Raisins are simply dried grapes. These shriveled, bite-sized morsels of sweetness offer a healthy snack and burst of energy. Turkey produces the most raisins, followed by California. It is the top dried fruit eaten in the U.S., and they're popular globally as well. Raisins are a delicious ingredient used in a variety of foods, from sweet bread and desserts to savory dishes found in cuisines throughout the world. While you might need to plump raisins up before adding them to a dish, they're one of the easiest dried fruits to prepare.
What Are Raisins?
Sweet grapes that are allowed to dry and shrivel up are called raisins. Until medieval times, raisins were second behind honey as a top choice for sweeteners. Today, the majority of the world's supply of raisins comes from California and are either dried Thompson Seedless, muscadine, or Black Corinth (Zante) grapes. In 1873, California suffered a devastating drought that literally dried the grapes on the vine. Looking to recoup some of the grape crops, an enterprising marketer in San Francisco sold the dried and shriveled grapes as "Peruvian Delicacies," and the California raisin industry was off and running.
Raisins are either brown or golden. Brown raisins are sun-dried, typically by laying them out in the vineyards for two to four weeks, after which the raisins are graded, cleaned, and packed. Golden raisins (with the exception of sultanas) are typically oven-dried and often treated with sulfur dioxide to preserve their color. Most often, brown raisins are used in baked goods, while golden raisins are preferred for savory dishes. Generally, all raisins are inexpensive, which adds to their appeal.
How to Cook With Raisins
Cooking with raisins is generally very straightforward: Add raisins straight from the package to the recipe. However, there are times when you'll want to chop, soften, or soak raisins before using.
To plump up raisins, simply soak them in hot water or a liquid used in the recipe for about 15 minutes. They can also be microwaved in water for 10 seconds or so. You can break up a clump of raisins by rinsing them with hot water in a colander while separating them with your fingers. Another popular way to prevent raisins from hardening is to store them in a jar filled with liquor—brandy and rum are favorites.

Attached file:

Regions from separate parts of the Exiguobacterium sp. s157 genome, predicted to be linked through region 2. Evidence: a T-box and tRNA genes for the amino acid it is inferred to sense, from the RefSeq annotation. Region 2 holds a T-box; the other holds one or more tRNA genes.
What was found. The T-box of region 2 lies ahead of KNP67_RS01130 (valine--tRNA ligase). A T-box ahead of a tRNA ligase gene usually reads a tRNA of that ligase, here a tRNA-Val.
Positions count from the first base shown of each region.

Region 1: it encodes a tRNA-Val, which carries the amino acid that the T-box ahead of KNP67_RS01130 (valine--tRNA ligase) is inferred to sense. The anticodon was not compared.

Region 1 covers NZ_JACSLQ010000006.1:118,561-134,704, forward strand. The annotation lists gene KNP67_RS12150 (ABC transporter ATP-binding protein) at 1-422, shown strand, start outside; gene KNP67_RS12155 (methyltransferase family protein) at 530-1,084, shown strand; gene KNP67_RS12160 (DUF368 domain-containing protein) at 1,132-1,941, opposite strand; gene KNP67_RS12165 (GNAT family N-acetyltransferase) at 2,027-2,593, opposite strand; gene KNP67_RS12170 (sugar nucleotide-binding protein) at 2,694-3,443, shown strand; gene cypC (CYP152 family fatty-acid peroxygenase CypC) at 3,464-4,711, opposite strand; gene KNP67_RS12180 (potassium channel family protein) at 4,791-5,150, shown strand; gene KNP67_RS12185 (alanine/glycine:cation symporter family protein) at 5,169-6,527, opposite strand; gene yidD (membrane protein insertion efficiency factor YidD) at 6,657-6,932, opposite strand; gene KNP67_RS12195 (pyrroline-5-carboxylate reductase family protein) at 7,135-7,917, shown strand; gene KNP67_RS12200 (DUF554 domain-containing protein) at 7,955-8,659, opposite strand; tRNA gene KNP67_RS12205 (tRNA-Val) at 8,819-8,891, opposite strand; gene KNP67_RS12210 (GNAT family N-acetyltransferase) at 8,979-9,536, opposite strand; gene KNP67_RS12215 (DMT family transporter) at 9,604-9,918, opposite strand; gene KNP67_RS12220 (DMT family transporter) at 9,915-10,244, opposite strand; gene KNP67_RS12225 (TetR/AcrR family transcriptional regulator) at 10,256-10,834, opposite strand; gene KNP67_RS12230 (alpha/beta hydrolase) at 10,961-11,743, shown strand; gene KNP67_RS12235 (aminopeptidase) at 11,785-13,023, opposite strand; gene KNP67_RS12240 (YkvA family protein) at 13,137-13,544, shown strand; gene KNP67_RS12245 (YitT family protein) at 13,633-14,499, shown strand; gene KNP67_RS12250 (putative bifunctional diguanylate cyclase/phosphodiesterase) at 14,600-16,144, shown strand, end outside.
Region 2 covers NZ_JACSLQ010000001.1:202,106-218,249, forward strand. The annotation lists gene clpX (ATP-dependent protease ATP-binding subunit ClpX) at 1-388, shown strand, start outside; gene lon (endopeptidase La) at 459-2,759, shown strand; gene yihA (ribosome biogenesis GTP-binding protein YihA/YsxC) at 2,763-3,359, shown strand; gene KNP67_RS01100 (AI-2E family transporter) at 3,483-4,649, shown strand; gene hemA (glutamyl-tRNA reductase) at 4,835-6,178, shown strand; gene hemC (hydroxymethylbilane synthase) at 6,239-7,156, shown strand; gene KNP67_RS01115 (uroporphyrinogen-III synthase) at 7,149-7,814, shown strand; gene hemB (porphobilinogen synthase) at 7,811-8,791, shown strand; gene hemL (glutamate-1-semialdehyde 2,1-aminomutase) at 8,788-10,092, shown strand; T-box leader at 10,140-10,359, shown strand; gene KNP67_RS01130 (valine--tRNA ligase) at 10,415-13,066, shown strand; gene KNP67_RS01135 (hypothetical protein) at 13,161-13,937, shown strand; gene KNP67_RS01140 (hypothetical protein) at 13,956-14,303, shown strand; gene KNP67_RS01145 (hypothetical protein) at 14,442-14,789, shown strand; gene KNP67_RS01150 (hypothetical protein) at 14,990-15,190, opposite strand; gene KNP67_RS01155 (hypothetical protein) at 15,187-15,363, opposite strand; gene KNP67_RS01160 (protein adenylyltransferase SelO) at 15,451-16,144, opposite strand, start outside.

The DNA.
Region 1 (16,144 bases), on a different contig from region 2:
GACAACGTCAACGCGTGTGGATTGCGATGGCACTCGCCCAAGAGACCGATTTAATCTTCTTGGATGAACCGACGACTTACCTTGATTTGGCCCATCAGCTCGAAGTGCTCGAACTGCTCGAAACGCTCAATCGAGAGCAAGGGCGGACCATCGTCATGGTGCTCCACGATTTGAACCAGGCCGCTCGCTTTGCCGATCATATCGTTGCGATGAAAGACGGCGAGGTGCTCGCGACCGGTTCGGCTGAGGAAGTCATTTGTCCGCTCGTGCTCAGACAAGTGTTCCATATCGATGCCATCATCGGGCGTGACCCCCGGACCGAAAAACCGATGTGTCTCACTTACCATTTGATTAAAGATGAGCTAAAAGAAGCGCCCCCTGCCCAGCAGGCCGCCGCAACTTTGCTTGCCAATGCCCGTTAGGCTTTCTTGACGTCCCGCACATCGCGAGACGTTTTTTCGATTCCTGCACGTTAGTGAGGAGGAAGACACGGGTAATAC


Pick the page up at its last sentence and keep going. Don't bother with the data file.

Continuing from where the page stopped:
When adding raisins to baked goods, they often sink to the bottom because of their weight. You can prevent this by tossing the raisins with a little of the recipe's flour. And if you need chopped raisins, heat your knife up so it cuts through the dried fruit more easily.
What Do They Taste Like?
It's interesting that raisins do not taste like fresh grapes. This is because the drying process concentrates the fruit's sugars. Brown raisins are sweet and fruity—some people even say a little gritty. Golden raisins are even sweeter and fruitier, with just a hint of tartness.
Raisins may be best known as a snack that you can eat out of hand, but they're also found in a variety of recipes. From savory salads and entrées to bread, muffins, and desserts, there are a number of ways to integrate raisins into delicious foods.
Where to Buy Raisins
Raisins are readily available at a variety of stores, including nearly any grocery store. They're sold in cans, bags, and snack-sized packaging, and are generally inexpensive. If you have grapes growing in your backyard, consider making oven-dried raisins. They're plumper and juicier than commercial varieties and make good use of a grape harvest.
While the freshness of raisins is hard to distinguish in the package, it's important to test them anyway because raisins harden as they age. When squeezed, the contents of the package should feel soft, not hard. Also, you can shake the box and listen for any rattling, which can also indicate hard raisins.
Store raisins in an airtight container and place it in a cool, dark place to slow down the drying process. If they need to be stored for longer than a month, you can keep raisins in the refrigerator for six months to a year.
Nutrition and Benefits
Raisins are just as nutritious as grapes and a surprisingly good source of iron (comparable to ground beef) as well as potassium. Like all dried fruits, they do have more sugar than grapes, though raisins do have a little more fiber as well. Raisins are low in fat and cholesterol.
Raisins vs. Currants
Currants are small berries—either red or black—that grow on a bush; they're available fresh or dried. This fruit tends to be very tart, which is a significant contrast to sweet raisins. Black currants are often the variety that's dried, and they're smaller than raisins. Zante currants—which are more common in the U.S. than elsewhere—are not true currants, but instead are dried Black Corinth (Zante) grapes that have a tart, tangy flavor and very dark color.
Though you may be most familiar with shriveled, dark brown raisins, there are some other varieties. The majority of "natural" raisins are sun-dried seedless Thompson grapes. These are primarily the brown California raisins. Golden seedless raisins come from the same Thompson grapes but are oven-dried.
Sultanas (also called golden raisins) have a gold color, a semitart taste, and are dried sultana grapes, which start out with a yellow-green color. Muscat (dark red to black) and Monukka (golden brown) raisins come from grapes sharing the respective names. Both varieties are large, sweeter, and generally found in health food and specialty stores.